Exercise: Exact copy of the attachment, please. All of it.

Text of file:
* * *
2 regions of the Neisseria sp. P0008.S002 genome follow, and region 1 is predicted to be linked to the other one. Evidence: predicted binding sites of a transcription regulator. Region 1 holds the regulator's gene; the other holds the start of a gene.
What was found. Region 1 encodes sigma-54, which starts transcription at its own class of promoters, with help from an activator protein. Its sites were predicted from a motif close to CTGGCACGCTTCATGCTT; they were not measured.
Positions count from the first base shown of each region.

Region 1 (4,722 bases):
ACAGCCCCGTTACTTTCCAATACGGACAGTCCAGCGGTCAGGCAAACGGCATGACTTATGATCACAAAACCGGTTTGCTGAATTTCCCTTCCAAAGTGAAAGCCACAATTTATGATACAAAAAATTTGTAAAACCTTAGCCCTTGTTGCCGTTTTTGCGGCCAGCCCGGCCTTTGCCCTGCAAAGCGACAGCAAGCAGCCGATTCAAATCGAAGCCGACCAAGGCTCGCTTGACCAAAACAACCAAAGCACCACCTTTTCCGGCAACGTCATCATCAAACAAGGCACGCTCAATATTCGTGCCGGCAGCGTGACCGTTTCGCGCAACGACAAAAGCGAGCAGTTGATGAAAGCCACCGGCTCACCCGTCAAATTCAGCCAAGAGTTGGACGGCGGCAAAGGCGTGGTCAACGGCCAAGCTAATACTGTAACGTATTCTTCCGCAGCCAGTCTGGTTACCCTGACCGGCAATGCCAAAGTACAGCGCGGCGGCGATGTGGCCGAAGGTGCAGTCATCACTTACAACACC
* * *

2 regions of the Neisseria sp. P0008.S002 genome follow, and region 1 is predicted to be linked to the other one. Evidence: predicted binding sites of a transcription regulator. Region 1 holds the regulator's gene; the other holds the start of a gene.
What was found. Region 1 encodes sigma-54, which starts transcription at its own class of promoters, with help from an activator protein. Its sites were predicted from a motif close to CTGGCACGCTTCATGCTT; they were not measured.
Positions count from the first base shown of each region.

Region 1 (4,722 bases):
ACAGCCCCGTTACTTTCCAATACGGACAGTCCAGCGGTCAGGCAAACGGCATGACTTATGATCACAAAACCGGTTTGCTGAATTTCCCTTCCAAAGTGAAAGCCACAATTTATGATACAAAAAATTTGTAAAACCTTAGCCCTTGTTGCCGTTTTTGCGGCCAGCCCGGCCTTTGCCCTGCAAAGCGACAGCAAGCAGCCGATTCAAATCGAAGCCGACCAAGGCTCGCTTGACCAAAACAACCAAAGCACCACCTTTTCCGGCAACGTCATCATCAAACAAGGCACGCTCAATATTCGTGCCGGCAGCGTGACCGTTTCGCGCAACGACAAAAGCGAGCAGTTGATGAAAGCCACCGGCTCACCCGTCAAATTCAGCCAAGAGTTGGACGGCGGCAAAGGCGTGGTCAACGGCCAAGCTAATACTGTAACGTATTCTTCCGCAGCCAGTCTGGTTACCCTGACCGGCAATGCCAAAGTACAGCGCGGCGGCGATGTGGCCGAAGGTGCAGTCATCACTTACAACACC